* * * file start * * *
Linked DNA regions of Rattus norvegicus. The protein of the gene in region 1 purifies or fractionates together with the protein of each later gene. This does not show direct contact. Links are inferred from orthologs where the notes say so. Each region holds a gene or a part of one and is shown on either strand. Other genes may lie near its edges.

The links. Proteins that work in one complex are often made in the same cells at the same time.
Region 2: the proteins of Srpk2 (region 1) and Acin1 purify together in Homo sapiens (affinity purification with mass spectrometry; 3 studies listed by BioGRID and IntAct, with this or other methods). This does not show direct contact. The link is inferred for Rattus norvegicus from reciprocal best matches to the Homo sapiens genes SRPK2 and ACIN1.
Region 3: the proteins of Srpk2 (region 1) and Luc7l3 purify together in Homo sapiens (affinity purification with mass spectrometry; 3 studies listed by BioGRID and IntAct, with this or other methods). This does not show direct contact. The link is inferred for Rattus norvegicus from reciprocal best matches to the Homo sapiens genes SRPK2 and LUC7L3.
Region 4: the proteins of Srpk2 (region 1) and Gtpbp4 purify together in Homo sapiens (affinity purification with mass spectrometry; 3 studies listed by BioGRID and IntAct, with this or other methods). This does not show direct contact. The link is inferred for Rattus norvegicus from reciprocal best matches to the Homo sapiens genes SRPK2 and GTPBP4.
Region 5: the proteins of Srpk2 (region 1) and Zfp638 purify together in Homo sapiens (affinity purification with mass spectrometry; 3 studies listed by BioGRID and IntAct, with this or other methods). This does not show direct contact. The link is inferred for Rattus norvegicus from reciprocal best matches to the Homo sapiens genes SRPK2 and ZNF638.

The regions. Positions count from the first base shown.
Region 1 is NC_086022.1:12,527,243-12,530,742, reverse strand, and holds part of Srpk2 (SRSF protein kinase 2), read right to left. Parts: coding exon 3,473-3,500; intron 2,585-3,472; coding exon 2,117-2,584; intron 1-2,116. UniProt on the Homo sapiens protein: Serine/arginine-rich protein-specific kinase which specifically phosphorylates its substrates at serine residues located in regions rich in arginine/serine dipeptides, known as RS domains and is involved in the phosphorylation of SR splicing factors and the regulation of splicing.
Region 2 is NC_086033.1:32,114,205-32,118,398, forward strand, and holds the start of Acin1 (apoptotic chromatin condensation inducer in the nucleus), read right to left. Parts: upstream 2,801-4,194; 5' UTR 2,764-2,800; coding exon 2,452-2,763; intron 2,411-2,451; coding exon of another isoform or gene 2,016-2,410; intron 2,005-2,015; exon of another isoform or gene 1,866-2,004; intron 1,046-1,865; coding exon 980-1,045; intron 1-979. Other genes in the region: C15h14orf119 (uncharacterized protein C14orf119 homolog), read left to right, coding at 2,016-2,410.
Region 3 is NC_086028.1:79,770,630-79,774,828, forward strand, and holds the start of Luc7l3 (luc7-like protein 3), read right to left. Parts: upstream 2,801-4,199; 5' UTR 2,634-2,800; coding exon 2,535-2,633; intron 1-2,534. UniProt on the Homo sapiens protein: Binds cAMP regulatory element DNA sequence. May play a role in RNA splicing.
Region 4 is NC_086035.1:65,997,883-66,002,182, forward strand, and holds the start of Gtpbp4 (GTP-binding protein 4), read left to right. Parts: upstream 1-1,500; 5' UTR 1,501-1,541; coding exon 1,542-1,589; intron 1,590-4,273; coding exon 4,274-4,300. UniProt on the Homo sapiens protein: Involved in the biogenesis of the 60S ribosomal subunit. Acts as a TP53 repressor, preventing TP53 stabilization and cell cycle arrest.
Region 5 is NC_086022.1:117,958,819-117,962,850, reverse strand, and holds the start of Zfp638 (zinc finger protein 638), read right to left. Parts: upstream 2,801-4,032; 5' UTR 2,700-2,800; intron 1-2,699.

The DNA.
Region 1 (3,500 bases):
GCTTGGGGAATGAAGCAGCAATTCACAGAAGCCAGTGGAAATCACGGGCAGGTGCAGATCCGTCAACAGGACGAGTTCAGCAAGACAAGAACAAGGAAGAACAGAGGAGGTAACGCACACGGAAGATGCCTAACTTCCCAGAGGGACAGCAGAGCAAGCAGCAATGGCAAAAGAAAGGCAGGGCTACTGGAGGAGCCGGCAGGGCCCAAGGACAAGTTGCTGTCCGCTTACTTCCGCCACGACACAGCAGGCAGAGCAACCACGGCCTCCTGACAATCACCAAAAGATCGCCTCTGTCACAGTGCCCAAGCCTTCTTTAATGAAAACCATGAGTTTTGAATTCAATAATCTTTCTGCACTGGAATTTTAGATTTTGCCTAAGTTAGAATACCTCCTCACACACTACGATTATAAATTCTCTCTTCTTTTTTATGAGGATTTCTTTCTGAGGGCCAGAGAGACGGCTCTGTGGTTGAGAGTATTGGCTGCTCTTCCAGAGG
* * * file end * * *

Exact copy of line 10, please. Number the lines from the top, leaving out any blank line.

Region 3 is NC_086028.1:79,770,630-79,774,828, forward strand, and holds the start of Luc7l3 (luc7-like protein 3), read right to left. Parts: upstream 2,801-4,199; 5' UTR 2,634-2,800; coding exon 2,535-2,633; intron 1-2,534. UniProt on the Homo sapiens protein: Binds cAMP regulatory element DNA sequence. May play a role in RNA splicing.